Dear First Responders: I find your comments fascinating. Isn't it amazing that we even start the day in different ways based on location. I always enjoy hearing about regional differences. Thanks.
                             
                            #44
                              slcgrad

                              • Total Posts: 10
                              • Joined: 2/28/2008
                              • Location: New Orleans, LA
                              RE: Regional breakfasts Wed, 03/26/08 11:37 PM (permalink)
                              Growing up outside of Philadelphia, I used to have fried cornmeal mush with maple syrup for breakfast. Good stuff. You could buy it, frozen, at the A&P, in a long rectangular block. Is cornmeal mush gone forever now? I think there's some restaurant mentioned in Roadfood that still serves it. But I'll never remember what that restaurant is...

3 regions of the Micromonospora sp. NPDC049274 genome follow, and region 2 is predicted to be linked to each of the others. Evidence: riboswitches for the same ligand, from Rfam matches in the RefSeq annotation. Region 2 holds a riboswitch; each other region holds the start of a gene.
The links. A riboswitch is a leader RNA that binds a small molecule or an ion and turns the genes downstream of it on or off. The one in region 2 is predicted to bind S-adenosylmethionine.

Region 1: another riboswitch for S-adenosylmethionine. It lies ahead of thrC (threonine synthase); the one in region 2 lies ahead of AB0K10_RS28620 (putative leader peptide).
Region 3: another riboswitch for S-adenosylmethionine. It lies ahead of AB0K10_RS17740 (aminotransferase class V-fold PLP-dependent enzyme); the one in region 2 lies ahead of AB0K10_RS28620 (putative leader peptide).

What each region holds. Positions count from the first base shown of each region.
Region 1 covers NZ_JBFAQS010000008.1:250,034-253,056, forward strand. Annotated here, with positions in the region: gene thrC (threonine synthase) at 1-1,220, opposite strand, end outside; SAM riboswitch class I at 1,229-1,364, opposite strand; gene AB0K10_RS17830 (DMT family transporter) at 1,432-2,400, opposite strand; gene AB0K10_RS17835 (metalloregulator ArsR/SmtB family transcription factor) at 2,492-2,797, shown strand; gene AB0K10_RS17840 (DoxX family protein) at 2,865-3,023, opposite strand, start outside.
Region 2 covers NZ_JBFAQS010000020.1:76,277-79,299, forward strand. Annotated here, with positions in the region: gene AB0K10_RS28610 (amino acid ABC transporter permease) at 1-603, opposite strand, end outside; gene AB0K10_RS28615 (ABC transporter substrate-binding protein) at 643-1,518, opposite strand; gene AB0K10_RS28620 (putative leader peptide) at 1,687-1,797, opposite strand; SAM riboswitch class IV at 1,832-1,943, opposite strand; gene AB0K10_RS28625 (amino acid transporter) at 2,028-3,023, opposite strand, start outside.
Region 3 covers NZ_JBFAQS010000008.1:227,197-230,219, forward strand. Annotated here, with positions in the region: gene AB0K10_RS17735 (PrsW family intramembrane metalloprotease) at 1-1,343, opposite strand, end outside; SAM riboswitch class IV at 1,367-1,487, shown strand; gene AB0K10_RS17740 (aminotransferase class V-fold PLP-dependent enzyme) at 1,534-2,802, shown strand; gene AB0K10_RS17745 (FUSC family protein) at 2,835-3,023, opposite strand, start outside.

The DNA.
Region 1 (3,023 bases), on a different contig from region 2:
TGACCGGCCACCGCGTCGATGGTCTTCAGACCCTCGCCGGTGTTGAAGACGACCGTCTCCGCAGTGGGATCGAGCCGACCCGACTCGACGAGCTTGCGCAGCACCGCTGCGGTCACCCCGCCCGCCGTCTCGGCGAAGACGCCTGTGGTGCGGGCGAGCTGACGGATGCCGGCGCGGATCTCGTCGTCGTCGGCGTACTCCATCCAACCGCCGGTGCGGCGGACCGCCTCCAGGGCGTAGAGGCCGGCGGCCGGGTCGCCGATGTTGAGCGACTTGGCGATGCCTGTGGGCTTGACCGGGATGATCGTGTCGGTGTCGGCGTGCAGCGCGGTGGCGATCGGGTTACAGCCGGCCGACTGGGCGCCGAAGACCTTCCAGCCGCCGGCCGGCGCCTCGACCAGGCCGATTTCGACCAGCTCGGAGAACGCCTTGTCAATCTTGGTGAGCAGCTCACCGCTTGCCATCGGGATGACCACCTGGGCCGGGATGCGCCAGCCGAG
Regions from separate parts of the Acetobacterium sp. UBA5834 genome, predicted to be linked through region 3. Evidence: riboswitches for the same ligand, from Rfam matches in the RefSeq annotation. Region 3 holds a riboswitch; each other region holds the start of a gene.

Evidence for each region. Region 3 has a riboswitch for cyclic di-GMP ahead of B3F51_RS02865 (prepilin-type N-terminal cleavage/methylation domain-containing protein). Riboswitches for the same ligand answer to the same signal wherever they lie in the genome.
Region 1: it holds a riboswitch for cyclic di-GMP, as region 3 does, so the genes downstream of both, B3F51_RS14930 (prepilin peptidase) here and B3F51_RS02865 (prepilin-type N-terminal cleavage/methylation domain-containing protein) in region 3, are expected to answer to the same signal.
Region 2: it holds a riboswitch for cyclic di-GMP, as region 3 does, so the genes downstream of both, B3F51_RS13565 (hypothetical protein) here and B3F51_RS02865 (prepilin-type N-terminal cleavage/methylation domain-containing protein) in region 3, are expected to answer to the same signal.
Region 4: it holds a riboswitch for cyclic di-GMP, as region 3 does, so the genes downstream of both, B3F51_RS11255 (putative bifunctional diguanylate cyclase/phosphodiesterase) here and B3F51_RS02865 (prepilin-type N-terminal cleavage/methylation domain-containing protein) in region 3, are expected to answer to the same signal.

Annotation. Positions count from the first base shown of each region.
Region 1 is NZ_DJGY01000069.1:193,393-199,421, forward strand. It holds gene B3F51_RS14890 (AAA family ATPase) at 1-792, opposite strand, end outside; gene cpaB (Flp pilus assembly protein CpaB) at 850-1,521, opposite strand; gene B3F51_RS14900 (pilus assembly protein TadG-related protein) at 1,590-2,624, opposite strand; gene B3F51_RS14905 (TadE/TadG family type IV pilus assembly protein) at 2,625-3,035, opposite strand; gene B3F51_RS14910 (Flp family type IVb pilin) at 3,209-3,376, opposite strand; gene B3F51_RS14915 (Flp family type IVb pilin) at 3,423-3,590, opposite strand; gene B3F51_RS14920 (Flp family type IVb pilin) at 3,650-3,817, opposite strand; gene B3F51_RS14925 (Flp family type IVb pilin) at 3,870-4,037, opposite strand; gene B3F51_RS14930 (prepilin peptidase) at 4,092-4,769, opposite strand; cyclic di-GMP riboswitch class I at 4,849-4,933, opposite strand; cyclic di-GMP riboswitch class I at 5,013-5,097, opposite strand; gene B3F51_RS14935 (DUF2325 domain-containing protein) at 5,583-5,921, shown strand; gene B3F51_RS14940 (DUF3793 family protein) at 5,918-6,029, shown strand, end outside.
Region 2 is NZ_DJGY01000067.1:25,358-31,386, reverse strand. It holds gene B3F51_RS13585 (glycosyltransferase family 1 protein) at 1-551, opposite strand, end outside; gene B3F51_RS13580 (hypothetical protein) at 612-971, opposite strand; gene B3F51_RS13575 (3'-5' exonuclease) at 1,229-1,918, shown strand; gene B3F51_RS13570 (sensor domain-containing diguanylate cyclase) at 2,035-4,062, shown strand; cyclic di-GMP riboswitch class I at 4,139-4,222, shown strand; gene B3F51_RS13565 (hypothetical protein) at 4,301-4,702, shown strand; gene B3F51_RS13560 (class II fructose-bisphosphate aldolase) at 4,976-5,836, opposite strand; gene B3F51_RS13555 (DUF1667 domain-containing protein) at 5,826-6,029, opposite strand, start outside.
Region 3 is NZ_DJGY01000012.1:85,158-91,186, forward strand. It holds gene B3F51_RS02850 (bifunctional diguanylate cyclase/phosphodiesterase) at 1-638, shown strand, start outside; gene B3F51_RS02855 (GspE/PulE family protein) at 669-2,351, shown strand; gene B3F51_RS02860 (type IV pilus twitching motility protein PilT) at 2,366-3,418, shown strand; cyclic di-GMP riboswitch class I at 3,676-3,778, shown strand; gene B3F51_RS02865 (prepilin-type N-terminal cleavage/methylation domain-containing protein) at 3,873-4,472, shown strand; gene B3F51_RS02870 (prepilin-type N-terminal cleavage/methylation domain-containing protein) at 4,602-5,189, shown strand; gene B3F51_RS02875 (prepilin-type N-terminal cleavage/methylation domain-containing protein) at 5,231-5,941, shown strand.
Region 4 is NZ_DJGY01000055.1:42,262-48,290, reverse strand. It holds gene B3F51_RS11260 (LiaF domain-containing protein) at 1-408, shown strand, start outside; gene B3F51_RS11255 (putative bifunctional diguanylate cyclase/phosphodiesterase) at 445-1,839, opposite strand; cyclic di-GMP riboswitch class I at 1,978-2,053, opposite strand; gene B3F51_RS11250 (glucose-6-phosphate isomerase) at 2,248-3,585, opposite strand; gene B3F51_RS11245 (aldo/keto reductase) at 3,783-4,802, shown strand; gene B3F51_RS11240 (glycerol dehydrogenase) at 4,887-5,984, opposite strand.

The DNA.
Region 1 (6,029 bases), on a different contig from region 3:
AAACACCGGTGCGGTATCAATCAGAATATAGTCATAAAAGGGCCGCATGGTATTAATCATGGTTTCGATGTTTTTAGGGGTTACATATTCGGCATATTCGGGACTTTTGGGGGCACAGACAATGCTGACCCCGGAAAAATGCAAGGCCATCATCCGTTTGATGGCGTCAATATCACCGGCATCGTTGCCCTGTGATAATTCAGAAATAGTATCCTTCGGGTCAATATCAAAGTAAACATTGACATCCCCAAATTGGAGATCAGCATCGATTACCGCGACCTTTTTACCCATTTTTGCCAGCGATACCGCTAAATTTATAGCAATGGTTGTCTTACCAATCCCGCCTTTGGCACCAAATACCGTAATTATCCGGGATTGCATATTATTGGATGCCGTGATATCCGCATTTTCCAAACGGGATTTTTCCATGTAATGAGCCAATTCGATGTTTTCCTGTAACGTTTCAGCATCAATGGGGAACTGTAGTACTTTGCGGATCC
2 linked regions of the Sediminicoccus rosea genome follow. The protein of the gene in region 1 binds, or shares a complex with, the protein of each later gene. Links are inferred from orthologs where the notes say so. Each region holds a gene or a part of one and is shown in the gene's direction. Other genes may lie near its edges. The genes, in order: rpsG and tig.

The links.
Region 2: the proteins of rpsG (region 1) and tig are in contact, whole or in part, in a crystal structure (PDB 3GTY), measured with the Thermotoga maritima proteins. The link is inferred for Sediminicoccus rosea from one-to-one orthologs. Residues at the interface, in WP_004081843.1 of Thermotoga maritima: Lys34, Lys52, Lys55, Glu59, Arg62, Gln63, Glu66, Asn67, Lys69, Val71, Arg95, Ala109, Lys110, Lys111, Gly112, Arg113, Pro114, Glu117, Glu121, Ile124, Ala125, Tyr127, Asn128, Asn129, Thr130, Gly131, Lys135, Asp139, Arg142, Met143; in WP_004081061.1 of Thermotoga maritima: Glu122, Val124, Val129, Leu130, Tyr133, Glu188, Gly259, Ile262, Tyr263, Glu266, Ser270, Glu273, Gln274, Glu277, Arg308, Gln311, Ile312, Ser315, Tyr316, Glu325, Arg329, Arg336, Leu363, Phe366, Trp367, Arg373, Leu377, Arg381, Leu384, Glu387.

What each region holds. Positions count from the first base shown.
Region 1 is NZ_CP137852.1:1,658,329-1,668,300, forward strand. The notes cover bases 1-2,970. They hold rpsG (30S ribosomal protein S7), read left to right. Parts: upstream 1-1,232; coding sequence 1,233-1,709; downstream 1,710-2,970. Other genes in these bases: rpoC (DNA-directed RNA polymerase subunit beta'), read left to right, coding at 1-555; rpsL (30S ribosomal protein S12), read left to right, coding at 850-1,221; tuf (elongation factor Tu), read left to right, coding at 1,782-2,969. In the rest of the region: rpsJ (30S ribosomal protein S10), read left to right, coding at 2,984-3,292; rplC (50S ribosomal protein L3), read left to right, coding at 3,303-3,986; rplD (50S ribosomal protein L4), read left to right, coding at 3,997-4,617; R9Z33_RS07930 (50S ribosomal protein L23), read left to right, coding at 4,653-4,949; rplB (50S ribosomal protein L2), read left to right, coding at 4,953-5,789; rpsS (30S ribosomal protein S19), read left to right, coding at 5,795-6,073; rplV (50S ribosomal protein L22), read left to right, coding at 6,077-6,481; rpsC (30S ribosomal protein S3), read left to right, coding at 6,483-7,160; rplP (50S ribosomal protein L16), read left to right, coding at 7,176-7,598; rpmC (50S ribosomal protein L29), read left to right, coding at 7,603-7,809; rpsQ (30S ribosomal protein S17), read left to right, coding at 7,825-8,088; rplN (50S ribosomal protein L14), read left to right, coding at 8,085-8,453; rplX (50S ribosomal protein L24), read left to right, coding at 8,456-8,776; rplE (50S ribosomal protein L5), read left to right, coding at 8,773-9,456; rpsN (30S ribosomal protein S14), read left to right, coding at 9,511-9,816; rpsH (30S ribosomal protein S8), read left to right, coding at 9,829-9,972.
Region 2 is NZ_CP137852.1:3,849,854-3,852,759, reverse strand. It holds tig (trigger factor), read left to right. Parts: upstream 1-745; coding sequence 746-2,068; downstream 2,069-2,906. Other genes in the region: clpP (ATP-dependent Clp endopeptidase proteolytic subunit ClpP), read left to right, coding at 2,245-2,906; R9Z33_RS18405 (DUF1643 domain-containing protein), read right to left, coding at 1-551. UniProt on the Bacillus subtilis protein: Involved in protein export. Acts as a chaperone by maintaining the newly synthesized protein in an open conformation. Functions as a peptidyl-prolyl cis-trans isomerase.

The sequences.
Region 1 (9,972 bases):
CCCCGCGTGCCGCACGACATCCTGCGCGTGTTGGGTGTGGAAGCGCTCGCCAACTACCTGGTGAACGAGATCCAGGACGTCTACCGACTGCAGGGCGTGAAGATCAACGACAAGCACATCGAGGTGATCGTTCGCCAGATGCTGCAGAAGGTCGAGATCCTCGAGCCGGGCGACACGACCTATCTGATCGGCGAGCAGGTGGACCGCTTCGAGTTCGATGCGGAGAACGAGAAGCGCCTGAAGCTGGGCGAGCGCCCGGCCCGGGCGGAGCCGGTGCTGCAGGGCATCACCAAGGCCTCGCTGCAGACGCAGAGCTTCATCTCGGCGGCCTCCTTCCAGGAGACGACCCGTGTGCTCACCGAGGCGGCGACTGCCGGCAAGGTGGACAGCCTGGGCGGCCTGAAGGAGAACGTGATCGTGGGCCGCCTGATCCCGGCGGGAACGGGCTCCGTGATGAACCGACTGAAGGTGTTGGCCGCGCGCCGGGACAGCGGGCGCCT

#45
                                MellowRoast

                                • Total Posts: 1932
                                • Joined: 8/21/2007
                                • Location: 'Nooga
                                RE: Regional breakfasts Thu, 03/27/08 12:00 AM (permalink)
                                quote:
                                Originally posted by Ort. Carlton.

                                quote:
                                Originally posted by MellowRoast
                                I don't know if it's common throughout the state, but I fell in love with tomato gravy & biscuits from Pea Ridge, Alabama almost 30 years ago, and I've been eating it ever since.


                                MellowRoast,
                                Do you have any suggestions as to where I ought to go to find me some of that? I'm planning to head over to Alabama to do some research later this Spring.
                                It used to be served in Wauchula, Florida at a long-gone eatery run by Alabama expatriates (three generations back), but since they retired, tomato gravy (usually made with local vine-ripened tomatoes) is a bygone edible in those parts.